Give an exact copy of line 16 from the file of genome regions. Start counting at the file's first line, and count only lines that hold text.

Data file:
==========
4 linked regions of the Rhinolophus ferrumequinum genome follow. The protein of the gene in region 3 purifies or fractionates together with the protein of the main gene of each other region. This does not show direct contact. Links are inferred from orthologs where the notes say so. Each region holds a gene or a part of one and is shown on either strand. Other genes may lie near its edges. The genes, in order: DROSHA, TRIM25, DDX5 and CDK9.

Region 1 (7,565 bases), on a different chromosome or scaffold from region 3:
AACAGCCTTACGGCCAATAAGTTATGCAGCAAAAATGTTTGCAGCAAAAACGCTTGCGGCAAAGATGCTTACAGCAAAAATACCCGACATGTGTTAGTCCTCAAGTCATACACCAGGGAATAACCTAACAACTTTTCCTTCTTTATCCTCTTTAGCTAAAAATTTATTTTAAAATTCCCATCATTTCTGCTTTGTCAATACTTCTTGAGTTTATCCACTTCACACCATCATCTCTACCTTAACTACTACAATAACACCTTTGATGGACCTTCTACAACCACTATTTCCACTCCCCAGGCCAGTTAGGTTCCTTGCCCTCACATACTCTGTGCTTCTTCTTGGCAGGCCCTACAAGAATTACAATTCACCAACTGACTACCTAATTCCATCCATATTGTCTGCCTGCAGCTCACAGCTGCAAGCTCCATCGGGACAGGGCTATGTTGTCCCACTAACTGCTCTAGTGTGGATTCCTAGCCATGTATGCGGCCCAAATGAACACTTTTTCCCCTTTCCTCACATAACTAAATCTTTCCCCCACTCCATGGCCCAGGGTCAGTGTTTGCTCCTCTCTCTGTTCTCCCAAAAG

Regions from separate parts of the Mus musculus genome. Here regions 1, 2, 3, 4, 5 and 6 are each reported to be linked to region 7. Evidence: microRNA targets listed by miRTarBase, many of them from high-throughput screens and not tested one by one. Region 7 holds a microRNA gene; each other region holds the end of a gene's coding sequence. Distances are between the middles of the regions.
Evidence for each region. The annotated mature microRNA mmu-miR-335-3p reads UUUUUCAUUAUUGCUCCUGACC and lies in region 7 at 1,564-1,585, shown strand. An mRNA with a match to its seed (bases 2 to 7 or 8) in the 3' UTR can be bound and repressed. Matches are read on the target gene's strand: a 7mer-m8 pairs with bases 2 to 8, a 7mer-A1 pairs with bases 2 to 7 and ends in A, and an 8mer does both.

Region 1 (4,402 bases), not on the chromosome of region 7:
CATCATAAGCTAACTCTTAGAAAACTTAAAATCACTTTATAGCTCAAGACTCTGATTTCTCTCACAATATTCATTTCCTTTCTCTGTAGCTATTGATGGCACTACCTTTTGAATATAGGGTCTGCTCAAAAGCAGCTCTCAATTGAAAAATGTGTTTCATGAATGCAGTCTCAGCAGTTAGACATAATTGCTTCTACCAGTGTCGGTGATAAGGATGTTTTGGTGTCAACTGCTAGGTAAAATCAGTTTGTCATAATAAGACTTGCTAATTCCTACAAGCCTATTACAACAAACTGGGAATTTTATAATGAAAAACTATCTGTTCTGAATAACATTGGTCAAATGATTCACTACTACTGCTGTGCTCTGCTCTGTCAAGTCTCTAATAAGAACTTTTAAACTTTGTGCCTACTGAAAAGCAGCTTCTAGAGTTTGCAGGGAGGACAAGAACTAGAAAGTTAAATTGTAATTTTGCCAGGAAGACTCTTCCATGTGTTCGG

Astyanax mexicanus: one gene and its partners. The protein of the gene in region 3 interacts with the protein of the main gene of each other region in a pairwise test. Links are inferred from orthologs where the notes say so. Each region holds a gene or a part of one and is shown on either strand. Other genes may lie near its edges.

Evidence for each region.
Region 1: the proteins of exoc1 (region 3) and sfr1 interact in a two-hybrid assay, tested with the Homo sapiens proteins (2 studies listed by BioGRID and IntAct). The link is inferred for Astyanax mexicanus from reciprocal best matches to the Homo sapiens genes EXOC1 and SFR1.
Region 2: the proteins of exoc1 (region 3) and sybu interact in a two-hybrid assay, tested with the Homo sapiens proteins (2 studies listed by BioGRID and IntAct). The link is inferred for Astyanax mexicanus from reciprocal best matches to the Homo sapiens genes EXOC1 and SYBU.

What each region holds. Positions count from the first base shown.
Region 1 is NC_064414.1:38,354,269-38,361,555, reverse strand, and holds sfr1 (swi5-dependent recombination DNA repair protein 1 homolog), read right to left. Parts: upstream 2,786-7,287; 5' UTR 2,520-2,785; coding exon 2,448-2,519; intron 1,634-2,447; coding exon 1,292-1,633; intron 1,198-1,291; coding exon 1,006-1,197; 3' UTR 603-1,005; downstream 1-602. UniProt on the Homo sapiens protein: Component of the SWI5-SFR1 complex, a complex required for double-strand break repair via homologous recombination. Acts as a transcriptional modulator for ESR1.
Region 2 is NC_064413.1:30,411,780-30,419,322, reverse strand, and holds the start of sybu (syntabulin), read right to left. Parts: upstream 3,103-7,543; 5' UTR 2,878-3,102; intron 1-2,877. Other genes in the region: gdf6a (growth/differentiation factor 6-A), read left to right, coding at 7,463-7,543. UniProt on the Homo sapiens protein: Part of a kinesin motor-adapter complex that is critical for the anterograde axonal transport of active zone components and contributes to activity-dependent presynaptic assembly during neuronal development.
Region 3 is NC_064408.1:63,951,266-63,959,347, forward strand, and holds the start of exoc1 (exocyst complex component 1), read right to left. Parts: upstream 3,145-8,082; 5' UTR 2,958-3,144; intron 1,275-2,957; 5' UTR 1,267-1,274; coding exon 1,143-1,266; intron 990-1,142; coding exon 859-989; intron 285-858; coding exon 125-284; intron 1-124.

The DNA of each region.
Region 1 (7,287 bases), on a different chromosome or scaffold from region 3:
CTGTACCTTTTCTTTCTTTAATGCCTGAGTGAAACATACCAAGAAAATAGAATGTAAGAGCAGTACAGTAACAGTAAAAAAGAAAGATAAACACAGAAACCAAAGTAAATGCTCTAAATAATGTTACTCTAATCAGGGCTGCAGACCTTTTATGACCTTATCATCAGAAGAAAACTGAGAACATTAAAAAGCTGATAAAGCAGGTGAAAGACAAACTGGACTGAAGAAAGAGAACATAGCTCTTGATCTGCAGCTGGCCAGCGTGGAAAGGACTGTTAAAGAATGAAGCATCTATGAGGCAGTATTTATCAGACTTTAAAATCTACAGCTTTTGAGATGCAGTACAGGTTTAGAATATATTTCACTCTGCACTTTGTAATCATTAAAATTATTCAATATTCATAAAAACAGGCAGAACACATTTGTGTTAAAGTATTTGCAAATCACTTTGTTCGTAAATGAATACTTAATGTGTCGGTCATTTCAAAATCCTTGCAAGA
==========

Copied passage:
The DNA of each region.